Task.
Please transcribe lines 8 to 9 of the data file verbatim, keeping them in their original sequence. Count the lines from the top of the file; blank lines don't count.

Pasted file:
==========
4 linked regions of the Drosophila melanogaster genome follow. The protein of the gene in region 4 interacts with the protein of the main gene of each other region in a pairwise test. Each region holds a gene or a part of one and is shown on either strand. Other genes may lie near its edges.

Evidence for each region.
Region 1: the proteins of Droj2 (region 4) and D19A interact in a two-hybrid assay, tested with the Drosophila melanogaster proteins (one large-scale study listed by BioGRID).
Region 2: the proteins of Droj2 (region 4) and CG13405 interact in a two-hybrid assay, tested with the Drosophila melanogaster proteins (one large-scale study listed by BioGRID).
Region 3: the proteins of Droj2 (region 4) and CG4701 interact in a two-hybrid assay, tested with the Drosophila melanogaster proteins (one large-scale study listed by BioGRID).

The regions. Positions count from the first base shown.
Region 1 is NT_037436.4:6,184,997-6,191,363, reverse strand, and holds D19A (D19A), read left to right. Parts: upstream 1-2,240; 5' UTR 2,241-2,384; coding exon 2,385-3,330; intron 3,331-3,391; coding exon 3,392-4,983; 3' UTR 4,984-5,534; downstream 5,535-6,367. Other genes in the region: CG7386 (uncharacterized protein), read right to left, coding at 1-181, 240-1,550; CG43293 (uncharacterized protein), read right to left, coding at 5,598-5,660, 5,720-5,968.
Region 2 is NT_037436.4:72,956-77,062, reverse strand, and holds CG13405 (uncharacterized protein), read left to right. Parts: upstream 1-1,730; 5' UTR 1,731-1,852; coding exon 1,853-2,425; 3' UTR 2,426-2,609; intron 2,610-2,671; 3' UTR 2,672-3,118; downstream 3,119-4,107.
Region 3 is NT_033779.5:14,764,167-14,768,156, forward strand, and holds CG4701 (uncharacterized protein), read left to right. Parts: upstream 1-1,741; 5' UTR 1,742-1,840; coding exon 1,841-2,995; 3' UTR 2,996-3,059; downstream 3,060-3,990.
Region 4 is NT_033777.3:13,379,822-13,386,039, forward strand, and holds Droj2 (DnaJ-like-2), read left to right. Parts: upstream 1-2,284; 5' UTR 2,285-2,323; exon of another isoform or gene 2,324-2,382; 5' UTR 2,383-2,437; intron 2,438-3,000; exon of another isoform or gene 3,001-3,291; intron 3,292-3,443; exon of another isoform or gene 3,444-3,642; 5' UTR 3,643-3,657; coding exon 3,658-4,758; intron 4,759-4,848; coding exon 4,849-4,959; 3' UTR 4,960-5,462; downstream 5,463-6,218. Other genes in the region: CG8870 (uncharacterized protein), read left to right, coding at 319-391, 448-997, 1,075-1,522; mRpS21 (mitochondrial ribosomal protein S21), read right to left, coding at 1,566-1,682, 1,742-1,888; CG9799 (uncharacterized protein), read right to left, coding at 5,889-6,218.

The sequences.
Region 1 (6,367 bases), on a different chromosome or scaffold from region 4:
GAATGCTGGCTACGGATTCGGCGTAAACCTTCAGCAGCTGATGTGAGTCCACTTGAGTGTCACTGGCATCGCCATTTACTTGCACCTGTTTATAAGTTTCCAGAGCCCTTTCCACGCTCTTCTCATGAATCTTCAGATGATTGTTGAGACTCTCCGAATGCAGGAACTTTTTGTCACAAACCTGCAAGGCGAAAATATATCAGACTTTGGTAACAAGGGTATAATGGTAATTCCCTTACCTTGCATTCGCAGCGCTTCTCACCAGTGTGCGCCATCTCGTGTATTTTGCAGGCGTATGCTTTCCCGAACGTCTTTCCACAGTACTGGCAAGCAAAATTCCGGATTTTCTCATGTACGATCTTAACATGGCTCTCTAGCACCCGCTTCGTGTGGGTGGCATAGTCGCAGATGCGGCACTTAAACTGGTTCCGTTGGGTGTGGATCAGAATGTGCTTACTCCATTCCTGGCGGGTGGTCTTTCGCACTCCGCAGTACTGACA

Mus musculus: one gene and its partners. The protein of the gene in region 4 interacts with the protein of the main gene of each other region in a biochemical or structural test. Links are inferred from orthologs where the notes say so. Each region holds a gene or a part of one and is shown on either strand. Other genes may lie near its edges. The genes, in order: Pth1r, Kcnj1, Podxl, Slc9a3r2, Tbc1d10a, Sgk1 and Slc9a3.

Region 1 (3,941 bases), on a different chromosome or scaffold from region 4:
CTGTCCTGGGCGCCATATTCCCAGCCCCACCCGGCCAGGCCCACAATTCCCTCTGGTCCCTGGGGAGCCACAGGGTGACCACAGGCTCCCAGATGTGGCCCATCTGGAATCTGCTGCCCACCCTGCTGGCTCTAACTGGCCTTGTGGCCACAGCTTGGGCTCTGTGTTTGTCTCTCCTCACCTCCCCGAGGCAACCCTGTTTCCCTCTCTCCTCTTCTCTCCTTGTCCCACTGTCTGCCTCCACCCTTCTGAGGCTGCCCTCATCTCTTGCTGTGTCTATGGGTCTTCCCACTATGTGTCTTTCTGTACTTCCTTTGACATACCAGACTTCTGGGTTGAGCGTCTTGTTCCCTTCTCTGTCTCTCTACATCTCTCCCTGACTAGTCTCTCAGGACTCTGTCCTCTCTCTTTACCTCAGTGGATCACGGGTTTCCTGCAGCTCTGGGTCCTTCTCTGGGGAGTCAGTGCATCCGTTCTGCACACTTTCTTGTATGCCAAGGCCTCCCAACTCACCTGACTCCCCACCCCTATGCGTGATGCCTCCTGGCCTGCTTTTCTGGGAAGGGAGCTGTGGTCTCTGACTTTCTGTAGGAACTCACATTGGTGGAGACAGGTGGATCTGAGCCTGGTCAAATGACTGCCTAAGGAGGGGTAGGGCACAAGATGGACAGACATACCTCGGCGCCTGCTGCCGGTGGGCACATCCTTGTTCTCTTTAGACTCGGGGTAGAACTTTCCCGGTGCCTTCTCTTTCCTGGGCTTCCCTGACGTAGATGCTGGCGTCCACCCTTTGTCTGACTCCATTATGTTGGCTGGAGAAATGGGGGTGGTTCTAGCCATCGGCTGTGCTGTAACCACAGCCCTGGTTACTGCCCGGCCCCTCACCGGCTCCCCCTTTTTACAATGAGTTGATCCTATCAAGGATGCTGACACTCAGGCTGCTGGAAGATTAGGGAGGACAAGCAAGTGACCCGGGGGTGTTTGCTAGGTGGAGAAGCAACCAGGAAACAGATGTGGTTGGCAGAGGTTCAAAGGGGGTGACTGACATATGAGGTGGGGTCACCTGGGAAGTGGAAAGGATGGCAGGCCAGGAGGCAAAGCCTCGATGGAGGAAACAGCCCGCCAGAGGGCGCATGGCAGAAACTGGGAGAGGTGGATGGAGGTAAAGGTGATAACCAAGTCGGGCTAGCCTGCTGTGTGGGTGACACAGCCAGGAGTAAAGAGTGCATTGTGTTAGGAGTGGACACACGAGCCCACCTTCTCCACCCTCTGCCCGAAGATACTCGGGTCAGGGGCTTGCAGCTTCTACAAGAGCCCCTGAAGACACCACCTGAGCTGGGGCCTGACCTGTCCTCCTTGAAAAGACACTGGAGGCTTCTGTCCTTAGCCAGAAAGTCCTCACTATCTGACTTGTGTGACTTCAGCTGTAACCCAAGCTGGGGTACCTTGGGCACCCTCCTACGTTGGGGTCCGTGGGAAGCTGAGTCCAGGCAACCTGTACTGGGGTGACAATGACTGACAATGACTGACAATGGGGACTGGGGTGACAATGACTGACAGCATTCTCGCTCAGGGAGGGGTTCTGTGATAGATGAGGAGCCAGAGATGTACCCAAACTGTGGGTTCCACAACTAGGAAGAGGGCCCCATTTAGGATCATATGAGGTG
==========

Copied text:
Region 2 is NT_037436.4:72,956-77,062, reverse strand, and holds CG13405 (uncharacterized protein), read left to right. Parts: upstream 1-1,730; 5' UTR 1,731-1,852; coding exon 1,853-2,425; 3' UTR 2,426-2,609; intron 2,610-2,671; 3' UTR 2,672-3,118; downstream 3,119-4,107.
Region 3 is NT_033779.5:14,764,167-14,768,156, forward strand, and holds CG4701 (uncharacterized protein), read left to right. Parts: upstream 1-1,741; 5' UTR 1,742-1,840; coding exon 1,841-2,995; 3' UTR 2,996-3,059; downstream 3,060-3,990.